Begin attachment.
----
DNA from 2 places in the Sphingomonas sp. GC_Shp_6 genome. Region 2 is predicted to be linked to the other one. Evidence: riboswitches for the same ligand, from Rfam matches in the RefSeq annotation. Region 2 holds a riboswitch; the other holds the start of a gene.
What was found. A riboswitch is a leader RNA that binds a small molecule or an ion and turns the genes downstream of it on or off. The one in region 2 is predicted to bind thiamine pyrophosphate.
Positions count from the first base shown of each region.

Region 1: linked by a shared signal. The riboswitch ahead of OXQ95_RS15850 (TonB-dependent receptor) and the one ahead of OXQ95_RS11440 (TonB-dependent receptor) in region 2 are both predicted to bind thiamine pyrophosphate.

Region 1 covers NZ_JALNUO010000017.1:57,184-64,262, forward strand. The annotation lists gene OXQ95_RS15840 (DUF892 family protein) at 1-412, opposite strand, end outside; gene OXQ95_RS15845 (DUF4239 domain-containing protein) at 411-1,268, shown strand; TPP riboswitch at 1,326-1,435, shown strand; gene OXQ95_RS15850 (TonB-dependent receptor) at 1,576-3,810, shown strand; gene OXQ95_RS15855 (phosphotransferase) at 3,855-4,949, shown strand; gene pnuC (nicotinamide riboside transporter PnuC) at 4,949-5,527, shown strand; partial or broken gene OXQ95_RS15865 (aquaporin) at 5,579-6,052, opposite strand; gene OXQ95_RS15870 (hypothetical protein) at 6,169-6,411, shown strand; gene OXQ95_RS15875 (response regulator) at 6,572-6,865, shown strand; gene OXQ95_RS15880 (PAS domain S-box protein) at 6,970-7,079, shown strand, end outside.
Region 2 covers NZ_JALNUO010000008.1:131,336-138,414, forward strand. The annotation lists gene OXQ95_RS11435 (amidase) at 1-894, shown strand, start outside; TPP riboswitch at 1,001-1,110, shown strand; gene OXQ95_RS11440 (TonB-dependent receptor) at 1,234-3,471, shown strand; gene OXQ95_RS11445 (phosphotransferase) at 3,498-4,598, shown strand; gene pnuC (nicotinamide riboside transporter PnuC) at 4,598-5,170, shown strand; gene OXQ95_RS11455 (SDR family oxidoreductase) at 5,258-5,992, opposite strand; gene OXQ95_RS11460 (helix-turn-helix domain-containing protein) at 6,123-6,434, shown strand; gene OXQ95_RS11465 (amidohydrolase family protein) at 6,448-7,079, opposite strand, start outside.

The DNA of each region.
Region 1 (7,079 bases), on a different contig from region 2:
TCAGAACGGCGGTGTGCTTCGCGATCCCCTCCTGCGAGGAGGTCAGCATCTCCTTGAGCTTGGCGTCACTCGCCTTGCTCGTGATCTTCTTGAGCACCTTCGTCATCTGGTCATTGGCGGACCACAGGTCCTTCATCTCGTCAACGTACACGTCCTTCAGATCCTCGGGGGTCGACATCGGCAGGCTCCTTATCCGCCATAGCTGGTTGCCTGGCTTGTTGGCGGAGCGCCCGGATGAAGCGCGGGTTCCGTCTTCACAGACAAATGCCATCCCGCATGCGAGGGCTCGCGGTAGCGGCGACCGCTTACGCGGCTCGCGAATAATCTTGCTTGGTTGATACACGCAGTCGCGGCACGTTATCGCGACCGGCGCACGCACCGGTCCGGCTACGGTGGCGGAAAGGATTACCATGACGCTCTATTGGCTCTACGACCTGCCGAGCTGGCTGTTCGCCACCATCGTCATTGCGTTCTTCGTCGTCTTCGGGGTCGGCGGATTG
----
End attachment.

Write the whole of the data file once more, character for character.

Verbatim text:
DNA from 2 places in the Sphingomonas sp. GC_Shp_6 genome. Region 2 is predicted to be linked to the other one. Evidence: riboswitches for the same ligand, from Rfam matches in the RefSeq annotation. Region 2 holds a riboswitch; the other holds the start of a gene.
What was found. A riboswitch is a leader RNA that binds a small molecule or an ion and turns the genes downstream of it on or off. The one in region 2 is predicted to bind thiamine pyrophosphate.
Positions count from the first base shown of each region.

Region 1: linked by a shared signal. The riboswitch ahead of OXQ95_RS15850 (TonB-dependent receptor) and the one ahead of OXQ95_RS11440 (TonB-dependent receptor) in region 2 are both predicted to bind thiamine pyrophosphate.

Region 1 covers NZ_JALNUO010000017.1:57,184-64,262, forward strand. The annotation lists gene OXQ95_RS15840 (DUF892 family protein) at 1-412, opposite strand, end outside; gene OXQ95_RS15845 (DUF4239 domain-containing protein) at 411-1,268, shown strand; TPP riboswitch at 1,326-1,435, shown strand; gene OXQ95_RS15850 (TonB-dependent receptor) at 1,576-3,810, shown strand; gene OXQ95_RS15855 (phosphotransferase) at 3,855-4,949, shown strand; gene pnuC (nicotinamide riboside transporter PnuC) at 4,949-5,527, shown strand; partial or broken gene OXQ95_RS15865 (aquaporin) at 5,579-6,052, opposite strand; gene OXQ95_RS15870 (hypothetical protein) at 6,169-6,411, shown strand; gene OXQ95_RS15875 (response regulator) at 6,572-6,865, shown strand; gene OXQ95_RS15880 (PAS domain S-box protein) at 6,970-7,079, shown strand, end outside.
Region 2 covers NZ_JALNUO010000008.1:131,336-138,414, forward strand. The annotation lists gene OXQ95_RS11435 (amidase) at 1-894, shown strand, start outside; TPP riboswitch at 1,001-1,110, shown strand; gene OXQ95_RS11440 (TonB-dependent receptor) at 1,234-3,471, shown strand; gene OXQ95_RS11445 (phosphotransferase) at 3,498-4,598, shown strand; gene pnuC (nicotinamide riboside transporter PnuC) at 4,598-5,170, shown strand; gene OXQ95_RS11455 (SDR family oxidoreductase) at 5,258-5,992, opposite strand; gene OXQ95_RS11460 (helix-turn-helix domain-containing protein) at 6,123-6,434, shown strand; gene OXQ95_RS11465 (amidohydrolase family protein) at 6,448-7,079, opposite strand, start outside.

The DNA of each region.
Region 1 (7,079 bases), on a different contig from region 2:
TCAGAACGGCGGTGTGCTTCGCGATCCCCTCCTGCGAGGAGGTCAGCATCTCCTTGAGCTTGGCGTCACTCGCCTTGCTCGTGATCTTCTTGAGCACCTTCGTCATCTGGTCATTGGCGGACCACAGGTCCTTCATCTCGTCAACGTACACGTCCTTCAGATCCTCGGGGGTCGACATCGGCAGGCTCCTTATCCGCCATAGCTGGTTGCCTGGCTTGTTGGCGGAGCGCCCGGATGAAGCGCGGGTTCCGTCTTCACAGACAAATGCCATCCCGCATGCGAGGGCTCGCGGTAGCGGCGACCGCTTACGCGGCTCGCGAATAATCTTGCTTGGTTGATACACGCAGTCGCGGCACGTTATCGCGACCGGCGCACGCACCGGTCCGGCTACGGTGGCGGAAAGGATTACCATGACGCTCTATTGGCTCTACGACCTGCCGAGCTGGCTGTTCGCCACCATCGTCATTGCGTTCTTCGTCGTCTTCGGGGTCGGCGGATTG